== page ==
What do we truly get out of the Gospel passages whenever we hear them proclaimed in church on Sunday? I believe that it would be much more spiritually beneficial if, at least now and then, we would not take the gospel selection as … Gospel truth, passively, unemotionally, with pious detachment that leaves us unaffected and thinking: “oh, déjà vu!” Shouldn’t we instead let the Gospel sting us and force us to react to it with, shall we say, a kind of “troubling pause?”
Take, for example, the Gospel of John (1: 29-34). It should, definitely, call us to a vigorous mental and spiritual reaction.
Under which reasonable circumstance could we picture John the Baptist uttering this outlandish, incomprehensible, shocking statement: “Behold, the Lamb of God, who takes away the sin of the world?” His first audience knew already that John was a very holy man although a lot more than merely peculiar; but what could they possibly make of this mysterious introduction of Jesus?
We cannot overlook that they were members of the “(old) Jerusalem,” i.e. God’s chosen people of old. Hit by this unusual gospel passage, we might assume that John’s audience looked at Jesus and wondered in what way he could have been compared to a lamb. “In what way—they must have thought—is this peasant from Nazareth, like the paschal lamb whose blood smeared on the doorposts of the Hebrews homes in Egypt had spared them from the devastating hand of God’s angel who slain the firstborns in all Egyptian families?”
Those better versed in Holy Scripture might have recalled the following passage from the Book of Exodus (13:12-15):
“You shall dedicate to the LORD every son that opens the womb; and all the male firstlings of your animals shall belong to the LORD. Every first-born […] you shall redeem with a lamb. […] Every first-born son you must redeem. If your son should ask you later on, ‘What does this mean?’ you shall tell him, ‘With a strong hand the LORD brought us out of Egypt, that place of slavery. When Pharaoh stubbornly refused to let us go, the LORD killed every first-born in the land of Egypt, every first-born of man and of beast. That is why I sacrifice to the LORD everything of the male sex that opens the womb, and why I redeem every first-born of my sons.’”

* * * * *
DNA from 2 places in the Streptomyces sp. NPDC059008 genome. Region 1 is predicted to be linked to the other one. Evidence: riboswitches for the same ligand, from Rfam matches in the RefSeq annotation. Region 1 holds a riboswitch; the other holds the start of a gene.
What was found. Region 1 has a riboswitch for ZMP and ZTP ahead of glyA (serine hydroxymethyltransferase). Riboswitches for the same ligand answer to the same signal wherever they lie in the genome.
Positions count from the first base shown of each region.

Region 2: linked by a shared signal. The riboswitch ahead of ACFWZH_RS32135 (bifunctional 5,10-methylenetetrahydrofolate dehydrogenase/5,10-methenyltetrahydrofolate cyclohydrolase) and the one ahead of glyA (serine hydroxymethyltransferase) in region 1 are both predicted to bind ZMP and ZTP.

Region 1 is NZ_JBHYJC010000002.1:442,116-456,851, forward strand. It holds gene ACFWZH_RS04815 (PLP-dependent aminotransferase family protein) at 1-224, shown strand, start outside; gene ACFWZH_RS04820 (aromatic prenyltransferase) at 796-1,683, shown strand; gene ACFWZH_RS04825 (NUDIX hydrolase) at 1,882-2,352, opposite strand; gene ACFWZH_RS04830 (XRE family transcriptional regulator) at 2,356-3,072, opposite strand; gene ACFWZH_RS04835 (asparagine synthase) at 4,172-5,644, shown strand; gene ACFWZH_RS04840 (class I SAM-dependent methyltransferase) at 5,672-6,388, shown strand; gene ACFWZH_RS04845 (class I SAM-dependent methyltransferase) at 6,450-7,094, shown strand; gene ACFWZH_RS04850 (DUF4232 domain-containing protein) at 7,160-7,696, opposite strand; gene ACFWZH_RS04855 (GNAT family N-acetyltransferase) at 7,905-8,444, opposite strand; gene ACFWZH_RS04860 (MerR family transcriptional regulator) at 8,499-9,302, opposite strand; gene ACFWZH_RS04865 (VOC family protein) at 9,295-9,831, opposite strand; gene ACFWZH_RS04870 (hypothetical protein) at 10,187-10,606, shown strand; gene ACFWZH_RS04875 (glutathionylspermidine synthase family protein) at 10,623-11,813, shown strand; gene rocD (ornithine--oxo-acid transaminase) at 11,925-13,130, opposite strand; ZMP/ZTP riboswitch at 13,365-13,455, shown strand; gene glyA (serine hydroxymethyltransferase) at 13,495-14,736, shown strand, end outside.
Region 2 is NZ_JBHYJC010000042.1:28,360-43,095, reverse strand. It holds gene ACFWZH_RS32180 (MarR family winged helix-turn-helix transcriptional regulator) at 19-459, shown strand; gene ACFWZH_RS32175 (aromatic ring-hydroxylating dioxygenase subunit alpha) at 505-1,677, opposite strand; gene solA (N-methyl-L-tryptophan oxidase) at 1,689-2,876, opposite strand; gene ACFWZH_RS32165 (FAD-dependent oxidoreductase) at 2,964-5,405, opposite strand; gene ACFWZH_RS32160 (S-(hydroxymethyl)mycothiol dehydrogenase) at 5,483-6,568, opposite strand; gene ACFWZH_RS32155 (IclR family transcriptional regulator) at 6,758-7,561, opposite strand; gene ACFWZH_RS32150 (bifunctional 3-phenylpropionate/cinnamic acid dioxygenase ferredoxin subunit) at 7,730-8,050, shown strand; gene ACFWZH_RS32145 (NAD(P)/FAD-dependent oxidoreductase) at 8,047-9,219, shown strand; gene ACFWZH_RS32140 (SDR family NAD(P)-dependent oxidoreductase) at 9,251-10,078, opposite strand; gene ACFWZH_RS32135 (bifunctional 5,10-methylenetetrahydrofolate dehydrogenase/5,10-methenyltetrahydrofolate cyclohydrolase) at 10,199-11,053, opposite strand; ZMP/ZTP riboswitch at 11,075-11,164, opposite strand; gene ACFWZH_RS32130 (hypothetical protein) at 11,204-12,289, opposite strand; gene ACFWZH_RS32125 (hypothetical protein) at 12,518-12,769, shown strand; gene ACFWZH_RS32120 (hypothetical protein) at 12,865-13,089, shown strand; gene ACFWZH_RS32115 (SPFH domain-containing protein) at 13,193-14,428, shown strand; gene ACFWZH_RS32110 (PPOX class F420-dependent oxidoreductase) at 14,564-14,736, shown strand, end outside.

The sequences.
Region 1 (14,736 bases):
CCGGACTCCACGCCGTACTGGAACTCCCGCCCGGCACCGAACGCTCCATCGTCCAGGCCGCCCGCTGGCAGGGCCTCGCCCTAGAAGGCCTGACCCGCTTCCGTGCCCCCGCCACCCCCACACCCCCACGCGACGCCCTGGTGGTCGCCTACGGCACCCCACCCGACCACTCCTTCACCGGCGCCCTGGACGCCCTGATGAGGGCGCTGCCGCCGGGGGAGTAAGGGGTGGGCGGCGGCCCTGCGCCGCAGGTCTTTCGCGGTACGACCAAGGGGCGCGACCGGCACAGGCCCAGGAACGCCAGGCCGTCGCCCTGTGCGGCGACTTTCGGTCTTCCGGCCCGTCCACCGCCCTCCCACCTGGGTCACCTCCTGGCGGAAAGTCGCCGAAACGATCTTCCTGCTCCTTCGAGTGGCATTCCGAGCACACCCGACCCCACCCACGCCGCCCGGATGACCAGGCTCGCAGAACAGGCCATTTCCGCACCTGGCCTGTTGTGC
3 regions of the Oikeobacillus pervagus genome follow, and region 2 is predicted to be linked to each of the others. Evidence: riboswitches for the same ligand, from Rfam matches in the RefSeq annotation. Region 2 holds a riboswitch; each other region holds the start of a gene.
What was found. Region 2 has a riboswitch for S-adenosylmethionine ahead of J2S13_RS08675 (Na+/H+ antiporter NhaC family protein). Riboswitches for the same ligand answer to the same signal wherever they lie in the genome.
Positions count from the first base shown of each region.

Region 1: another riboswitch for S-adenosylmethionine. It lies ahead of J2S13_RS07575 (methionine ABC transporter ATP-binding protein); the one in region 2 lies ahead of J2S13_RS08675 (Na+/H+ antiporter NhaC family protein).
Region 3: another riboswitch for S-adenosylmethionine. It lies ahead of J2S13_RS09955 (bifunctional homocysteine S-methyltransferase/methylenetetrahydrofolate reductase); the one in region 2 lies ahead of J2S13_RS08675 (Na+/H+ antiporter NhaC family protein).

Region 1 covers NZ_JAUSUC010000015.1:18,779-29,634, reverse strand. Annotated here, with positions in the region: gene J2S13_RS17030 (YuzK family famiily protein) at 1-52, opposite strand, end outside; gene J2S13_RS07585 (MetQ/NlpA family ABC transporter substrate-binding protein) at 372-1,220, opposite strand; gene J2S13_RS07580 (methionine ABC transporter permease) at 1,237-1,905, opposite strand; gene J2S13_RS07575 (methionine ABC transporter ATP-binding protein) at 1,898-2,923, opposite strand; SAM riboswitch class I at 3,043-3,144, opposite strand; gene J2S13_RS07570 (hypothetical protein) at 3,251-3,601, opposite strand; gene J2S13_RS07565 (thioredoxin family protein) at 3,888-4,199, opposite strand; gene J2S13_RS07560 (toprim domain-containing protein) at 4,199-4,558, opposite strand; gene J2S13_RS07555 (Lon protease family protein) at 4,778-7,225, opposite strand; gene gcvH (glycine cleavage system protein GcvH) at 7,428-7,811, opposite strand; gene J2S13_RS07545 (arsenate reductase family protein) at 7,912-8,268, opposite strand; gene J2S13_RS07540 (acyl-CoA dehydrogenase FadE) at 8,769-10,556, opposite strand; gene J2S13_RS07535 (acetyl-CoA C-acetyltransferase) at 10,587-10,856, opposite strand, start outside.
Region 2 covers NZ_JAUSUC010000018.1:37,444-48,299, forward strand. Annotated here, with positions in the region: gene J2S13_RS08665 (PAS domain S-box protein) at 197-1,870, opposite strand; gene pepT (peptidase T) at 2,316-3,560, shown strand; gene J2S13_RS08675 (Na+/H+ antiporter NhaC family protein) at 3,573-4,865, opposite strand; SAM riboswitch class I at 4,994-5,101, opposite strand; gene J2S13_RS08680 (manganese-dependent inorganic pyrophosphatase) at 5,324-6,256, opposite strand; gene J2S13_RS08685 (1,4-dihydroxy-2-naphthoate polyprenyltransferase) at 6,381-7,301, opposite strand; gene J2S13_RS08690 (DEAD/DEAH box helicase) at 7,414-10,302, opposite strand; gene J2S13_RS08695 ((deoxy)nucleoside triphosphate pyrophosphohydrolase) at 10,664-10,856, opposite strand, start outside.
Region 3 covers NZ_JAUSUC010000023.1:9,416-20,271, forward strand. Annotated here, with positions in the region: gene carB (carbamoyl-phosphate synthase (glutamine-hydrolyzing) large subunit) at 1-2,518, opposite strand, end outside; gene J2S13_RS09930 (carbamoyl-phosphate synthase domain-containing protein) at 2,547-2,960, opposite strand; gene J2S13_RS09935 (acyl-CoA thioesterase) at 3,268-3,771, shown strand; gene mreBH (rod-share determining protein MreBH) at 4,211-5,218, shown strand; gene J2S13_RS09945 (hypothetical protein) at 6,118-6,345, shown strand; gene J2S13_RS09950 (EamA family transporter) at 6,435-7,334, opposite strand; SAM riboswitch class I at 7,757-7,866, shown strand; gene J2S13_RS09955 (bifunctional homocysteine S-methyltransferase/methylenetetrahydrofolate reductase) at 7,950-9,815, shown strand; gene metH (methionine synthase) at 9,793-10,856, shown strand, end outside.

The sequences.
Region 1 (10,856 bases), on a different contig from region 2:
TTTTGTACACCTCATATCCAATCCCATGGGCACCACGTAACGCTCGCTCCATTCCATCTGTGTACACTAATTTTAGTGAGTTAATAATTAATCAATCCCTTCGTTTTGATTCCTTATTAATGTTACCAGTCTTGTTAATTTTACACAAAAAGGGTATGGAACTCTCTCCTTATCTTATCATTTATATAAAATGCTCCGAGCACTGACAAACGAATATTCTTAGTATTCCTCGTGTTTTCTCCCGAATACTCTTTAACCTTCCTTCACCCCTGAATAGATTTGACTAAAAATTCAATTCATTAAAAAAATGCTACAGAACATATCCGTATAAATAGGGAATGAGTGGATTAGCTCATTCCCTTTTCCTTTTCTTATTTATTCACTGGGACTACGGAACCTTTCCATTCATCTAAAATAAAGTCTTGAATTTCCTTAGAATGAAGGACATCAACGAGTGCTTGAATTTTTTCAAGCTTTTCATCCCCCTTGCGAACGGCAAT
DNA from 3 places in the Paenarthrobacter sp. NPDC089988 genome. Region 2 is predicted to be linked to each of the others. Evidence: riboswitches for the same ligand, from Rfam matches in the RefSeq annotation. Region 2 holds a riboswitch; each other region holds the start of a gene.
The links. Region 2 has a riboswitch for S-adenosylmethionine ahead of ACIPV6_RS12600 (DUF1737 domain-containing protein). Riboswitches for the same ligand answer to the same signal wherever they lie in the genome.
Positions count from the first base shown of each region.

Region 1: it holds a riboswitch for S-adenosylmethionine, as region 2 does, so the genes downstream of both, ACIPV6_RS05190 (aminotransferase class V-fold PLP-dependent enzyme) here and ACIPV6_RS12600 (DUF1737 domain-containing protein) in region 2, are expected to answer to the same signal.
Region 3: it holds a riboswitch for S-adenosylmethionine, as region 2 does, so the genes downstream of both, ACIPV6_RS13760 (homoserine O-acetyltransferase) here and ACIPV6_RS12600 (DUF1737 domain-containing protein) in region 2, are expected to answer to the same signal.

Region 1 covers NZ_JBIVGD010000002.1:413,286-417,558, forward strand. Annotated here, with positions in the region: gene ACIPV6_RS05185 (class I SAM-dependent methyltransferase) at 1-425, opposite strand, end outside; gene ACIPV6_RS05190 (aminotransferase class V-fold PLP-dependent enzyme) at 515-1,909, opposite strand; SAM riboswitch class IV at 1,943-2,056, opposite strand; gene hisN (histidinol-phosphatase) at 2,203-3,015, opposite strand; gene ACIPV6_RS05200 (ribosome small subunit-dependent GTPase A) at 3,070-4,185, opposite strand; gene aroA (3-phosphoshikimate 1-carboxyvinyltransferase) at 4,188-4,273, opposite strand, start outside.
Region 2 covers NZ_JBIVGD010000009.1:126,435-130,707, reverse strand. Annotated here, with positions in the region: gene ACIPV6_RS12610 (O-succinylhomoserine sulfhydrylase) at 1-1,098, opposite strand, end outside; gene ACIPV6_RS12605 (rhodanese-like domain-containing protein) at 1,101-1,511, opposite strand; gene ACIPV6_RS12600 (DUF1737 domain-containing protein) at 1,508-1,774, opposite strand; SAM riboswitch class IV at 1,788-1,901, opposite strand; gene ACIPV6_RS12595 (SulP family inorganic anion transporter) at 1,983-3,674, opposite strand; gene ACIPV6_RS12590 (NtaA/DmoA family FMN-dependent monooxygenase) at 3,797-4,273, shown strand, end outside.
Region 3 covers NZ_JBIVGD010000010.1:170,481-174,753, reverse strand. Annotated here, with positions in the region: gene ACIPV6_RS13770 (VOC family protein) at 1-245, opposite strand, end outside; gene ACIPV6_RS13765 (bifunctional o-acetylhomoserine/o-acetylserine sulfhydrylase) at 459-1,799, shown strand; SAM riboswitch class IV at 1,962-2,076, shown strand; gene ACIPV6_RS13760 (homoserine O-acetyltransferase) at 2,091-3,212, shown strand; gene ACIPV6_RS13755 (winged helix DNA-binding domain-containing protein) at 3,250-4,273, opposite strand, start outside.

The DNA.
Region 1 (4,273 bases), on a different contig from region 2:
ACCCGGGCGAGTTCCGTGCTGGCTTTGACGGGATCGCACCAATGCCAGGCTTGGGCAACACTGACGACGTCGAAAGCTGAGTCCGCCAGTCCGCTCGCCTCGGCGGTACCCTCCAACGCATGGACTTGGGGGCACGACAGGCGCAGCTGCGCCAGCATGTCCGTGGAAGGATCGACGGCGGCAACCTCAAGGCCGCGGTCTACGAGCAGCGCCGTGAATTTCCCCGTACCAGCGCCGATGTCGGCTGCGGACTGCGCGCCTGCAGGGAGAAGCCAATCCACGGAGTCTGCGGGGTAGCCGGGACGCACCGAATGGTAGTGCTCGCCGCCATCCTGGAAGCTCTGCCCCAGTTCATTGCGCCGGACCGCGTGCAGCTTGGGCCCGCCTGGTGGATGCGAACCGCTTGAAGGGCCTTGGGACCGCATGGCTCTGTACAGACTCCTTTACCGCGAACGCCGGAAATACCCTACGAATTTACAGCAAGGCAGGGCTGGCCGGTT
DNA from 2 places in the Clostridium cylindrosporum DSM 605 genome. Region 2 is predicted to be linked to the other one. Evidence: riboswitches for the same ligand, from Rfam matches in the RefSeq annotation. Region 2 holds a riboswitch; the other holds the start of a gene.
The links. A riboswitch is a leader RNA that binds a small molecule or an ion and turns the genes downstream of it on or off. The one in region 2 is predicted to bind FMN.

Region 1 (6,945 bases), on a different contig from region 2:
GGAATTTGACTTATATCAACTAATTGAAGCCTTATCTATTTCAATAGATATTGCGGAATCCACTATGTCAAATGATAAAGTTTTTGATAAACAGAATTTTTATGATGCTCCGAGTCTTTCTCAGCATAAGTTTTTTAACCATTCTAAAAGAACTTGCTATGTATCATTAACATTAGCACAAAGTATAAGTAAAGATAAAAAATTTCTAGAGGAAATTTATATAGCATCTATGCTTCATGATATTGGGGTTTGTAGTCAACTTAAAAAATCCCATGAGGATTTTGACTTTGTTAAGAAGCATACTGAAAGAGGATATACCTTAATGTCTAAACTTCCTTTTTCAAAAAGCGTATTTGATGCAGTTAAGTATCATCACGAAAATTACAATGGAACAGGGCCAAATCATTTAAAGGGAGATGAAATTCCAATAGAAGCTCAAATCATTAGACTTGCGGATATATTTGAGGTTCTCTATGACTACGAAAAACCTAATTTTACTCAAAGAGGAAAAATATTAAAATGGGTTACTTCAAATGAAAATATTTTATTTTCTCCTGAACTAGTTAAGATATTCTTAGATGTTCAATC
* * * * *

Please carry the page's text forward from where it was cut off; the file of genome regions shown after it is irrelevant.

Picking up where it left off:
Some in John’s audience might even have evoked the time they redeemed their firstborn baby boys, forty days after birth with a sacrificial lamb in the Temple.
Or, gazing again at Jesus, they might have thought of Isaiah’s prediction about Yahweh’s obedient servant: “Though he was harshly treated, he submitted and opened not his mouth; Like a lamb led to the slaughter or a sheep before the shearers, he was silent and opened not his mouth.” (Isaiah 53:7)
Yes, Jesus was definitely much gentler and meeker than John! Others might have seen images of lambs slaughtered every morning and every evening in the Temple; yet remained puzzled, not knowing what to make of John’s statement.
But, wait, didn’t John introduce Jesus as more than an ordinary “lamb?” Plainly, Jesus was unlike any lamb they had ever seen. Jesus was referred to as the “lamb of God,” a very special lamb, not a lamb offered by mortal worshipers to Yahweh, but the Lamb that Yahweh God had provided for his chosen people!